Posted On August 2, 2019

Examining Life

Socrates is known for his famous quip that the unexamined life is not worth living. The book of Ecclesiastes offers a poignant reflection on this point.

The book of Ecclesiastes is named after its central character, Qohelet (translated “the Preacher” in the ESV). Qoheleth is the Hebrew title that is translated Ekklēsiastēs in Greek.

Strictly speaking, the book is anonymous, given that no personal name is attached to it. Since Scripture is silent on the matter, we cannot be confident in identifying the Preacher. Either way, the book claims that its wisdom ultimately comes from the “one Shepherd” (Eccl. 12:11), the Lord himself (Gen. 48:15; Ps. 23:1; 28:9; 80:1).

Ecclesiastes Is Unique and Provocative

The book of Ecclesiastes is unique and provocative as it states powerfully and repeatedly that everything is meaningless (“vanity”) without a proper focus on God. The book reveals the necessity of fearing God in a fallen and frequently confusing and frustrating world.

Humans seek lasting significance, but no matter how great their accomplishments, humans are unable to achieve the lasting significance they desire. What spoils life, according to Ecclesiastes, is the attempt to get more out of life—out of work, pleasure, money, food, and knowledge—than life itself can provide. This is not fulfilling and leads to weariness, which is why the book begins and ends with the exclamation “All is vanity.” This refrain is repeated throughout the entire book.

No matter how wise or rich or successful one may be, one cannot find meaning in life apart from God. In Ecclesiastes, the fact that “all is vanity” should drive all to fear God, whose work endures forever. God does what he will, and all beings and all of creation stand subject to him. Rather than striving in futile attempts to gain meaning on our own terms, what really is significant is taking pleasure in God and his gifts and being content with what little life has to offer and what God gives. In Ecclesiastes, while God is in the horizon of the Preacher’s thinking, God is not brought in as a solution to the meaninglessness with which the Preacher is struggling. Christ rescues us from the vanity of the world by subjecting himself to the same vanity of the world.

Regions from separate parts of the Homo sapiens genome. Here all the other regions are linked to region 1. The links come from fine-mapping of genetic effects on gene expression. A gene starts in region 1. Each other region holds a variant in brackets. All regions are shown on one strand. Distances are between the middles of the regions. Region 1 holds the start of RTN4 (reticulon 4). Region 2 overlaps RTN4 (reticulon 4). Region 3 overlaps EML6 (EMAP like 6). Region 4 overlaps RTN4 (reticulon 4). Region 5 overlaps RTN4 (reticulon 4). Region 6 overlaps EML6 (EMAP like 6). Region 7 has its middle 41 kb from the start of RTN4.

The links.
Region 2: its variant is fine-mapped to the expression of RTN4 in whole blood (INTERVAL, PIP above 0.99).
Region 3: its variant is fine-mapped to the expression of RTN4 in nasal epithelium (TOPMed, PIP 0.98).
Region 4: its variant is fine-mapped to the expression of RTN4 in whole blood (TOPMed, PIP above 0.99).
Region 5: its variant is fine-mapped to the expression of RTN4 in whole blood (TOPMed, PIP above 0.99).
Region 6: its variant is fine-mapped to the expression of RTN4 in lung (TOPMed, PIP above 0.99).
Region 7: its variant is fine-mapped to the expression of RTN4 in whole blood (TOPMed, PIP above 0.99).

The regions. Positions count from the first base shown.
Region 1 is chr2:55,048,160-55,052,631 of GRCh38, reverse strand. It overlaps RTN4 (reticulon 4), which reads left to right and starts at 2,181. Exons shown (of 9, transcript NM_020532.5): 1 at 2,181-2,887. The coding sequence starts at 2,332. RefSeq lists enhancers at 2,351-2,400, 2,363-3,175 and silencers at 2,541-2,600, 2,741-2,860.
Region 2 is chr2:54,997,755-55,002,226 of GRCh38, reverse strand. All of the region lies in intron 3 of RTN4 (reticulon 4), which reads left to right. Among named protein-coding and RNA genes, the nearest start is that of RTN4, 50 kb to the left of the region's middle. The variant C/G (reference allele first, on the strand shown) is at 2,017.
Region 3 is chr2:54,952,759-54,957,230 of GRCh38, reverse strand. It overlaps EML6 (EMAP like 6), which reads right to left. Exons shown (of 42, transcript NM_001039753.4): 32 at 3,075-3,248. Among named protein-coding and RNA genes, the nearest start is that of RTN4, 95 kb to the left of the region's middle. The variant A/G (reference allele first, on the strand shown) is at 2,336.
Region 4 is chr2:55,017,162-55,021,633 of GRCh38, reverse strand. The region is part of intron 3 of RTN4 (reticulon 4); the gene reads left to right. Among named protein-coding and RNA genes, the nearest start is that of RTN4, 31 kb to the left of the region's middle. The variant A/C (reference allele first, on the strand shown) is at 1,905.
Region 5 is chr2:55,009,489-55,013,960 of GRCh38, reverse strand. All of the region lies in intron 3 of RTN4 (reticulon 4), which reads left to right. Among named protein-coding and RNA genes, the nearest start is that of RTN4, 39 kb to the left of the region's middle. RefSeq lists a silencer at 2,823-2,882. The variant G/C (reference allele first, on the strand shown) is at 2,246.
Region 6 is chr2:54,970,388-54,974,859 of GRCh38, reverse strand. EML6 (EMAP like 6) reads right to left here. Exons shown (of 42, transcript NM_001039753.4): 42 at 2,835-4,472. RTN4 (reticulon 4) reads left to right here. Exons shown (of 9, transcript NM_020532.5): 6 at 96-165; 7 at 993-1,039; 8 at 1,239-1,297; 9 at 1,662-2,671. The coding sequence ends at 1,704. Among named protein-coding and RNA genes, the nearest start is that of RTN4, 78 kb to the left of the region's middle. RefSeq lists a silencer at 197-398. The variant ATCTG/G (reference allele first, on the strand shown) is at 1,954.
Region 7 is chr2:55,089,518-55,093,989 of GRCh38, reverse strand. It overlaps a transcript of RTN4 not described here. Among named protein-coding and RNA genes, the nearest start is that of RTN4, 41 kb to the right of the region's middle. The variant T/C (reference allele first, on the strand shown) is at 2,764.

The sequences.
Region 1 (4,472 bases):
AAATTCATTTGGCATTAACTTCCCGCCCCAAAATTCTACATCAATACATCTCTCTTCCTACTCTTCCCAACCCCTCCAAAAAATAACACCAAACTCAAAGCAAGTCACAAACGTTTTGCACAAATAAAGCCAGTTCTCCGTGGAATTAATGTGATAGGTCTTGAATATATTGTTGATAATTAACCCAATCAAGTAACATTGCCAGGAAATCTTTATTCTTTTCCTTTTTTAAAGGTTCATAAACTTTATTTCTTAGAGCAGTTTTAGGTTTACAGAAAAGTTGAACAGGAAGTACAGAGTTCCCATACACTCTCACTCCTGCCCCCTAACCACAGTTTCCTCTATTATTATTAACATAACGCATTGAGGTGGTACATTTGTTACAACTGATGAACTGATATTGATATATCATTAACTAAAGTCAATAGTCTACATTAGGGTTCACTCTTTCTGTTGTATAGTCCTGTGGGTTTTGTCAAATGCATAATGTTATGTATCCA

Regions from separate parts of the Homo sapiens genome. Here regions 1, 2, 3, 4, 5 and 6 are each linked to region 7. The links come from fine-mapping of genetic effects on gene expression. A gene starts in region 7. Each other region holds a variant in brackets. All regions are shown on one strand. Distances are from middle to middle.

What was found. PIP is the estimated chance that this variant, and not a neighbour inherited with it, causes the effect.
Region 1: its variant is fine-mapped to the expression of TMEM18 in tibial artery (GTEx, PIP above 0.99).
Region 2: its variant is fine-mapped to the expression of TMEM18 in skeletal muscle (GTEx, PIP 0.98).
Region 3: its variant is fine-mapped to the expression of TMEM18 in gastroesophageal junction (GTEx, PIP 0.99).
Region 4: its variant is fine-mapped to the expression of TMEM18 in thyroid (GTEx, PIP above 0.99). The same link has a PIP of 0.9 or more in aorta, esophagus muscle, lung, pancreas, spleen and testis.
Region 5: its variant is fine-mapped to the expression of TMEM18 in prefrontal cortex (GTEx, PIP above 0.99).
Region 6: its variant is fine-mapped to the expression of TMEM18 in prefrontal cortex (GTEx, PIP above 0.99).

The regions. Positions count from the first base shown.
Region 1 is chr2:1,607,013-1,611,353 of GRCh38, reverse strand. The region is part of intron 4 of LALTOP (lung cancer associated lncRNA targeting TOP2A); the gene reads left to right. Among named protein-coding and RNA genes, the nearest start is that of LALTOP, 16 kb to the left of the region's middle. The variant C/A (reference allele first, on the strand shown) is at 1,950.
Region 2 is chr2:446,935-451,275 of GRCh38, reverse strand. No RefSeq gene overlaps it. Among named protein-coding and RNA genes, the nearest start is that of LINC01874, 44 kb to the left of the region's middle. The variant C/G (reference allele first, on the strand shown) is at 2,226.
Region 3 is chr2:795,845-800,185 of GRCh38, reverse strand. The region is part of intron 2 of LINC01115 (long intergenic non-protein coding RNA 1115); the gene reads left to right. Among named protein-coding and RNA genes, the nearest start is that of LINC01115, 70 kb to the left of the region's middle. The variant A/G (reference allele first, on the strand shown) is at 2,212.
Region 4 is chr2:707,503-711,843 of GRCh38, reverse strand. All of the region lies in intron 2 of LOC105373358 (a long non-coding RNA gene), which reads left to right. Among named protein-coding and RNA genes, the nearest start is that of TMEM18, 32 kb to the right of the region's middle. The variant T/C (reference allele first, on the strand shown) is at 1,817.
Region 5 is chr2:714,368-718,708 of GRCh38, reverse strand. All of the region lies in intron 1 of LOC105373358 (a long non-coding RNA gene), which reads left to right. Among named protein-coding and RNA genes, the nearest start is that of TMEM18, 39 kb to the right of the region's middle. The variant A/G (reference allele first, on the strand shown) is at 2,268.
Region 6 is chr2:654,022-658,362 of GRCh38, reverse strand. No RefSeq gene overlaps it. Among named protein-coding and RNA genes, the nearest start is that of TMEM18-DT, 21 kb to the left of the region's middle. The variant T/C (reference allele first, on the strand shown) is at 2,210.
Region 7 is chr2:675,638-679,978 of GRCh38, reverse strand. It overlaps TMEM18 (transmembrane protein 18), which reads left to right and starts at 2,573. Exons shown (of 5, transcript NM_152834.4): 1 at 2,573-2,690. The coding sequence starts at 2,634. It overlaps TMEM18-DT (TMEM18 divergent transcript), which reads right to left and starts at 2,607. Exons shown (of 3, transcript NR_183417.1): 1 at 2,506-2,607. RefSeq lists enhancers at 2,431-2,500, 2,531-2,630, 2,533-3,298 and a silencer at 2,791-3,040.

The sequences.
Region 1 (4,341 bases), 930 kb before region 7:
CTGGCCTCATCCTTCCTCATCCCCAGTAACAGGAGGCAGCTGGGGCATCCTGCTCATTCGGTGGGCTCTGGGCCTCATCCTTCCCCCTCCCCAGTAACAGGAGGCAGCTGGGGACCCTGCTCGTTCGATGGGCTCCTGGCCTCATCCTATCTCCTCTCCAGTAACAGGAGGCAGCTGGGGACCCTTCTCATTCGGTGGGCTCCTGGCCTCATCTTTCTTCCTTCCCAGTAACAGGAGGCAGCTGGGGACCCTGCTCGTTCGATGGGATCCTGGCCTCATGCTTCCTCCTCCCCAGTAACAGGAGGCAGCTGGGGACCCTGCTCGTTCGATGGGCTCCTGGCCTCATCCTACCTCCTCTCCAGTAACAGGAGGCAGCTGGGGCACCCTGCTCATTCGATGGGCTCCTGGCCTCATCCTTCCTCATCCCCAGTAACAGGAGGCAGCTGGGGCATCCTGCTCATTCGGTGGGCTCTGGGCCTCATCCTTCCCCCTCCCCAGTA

Ecclesiastes Imparts Wisdom

Like the other books of wisdom in the Bible, Ecclesiastes is concerned with imparting wisdom and teaching all to fear the Lord. However, it serves as a balance for the practical wisdom of Proverbs. Although Ecclesiastes finds practical wisdom beneficial, it comes to it along a reflective path. Where Job asks for personal vindication, Ecclesiastes shares in Job’s intensity but in search for happiness and something that would endure. Ecclesiastes is consistent with the rest of Scripture in its explanation that true wisdom is to fear God even when we cannot see all that God is doing. We can leave it to him to make sense of it all.

Ecclesiastes Prepares Us for God’s Rescue Mission

Ecclesiastes describes the meaninglessness of living without God. In creation, we see that God created the world and he called it “good.” But despite this original goodness, humanity fell into sin and all creation was subjected to the curse of God. This brought into the world meaninglessness, vanity, violence, and frustration. Graciously, God did not leave his creation to an endless round of meaninglessness. God’s response to sin is to redeem, renew, restore, and recreate. The Bible traces this history of salvation from beginning to end. While this starts immediately after the Fall, God’s rescue mission culminates in Jesus Christ, who has rescued us from the meaninglessness of the curse that plagues us. Christ rescues us from the vanity of the world by subjecting himself to the same vanity of the world. He who is God chose to subject himself to the conditions of the world under covenant curse in order to rescue the world from the effects of that curse.

This is a guest article by Justin Holcomb, author of Ecclesiastes: A 12-Week Study. This post originally appeared on crossway.org; used with permission.

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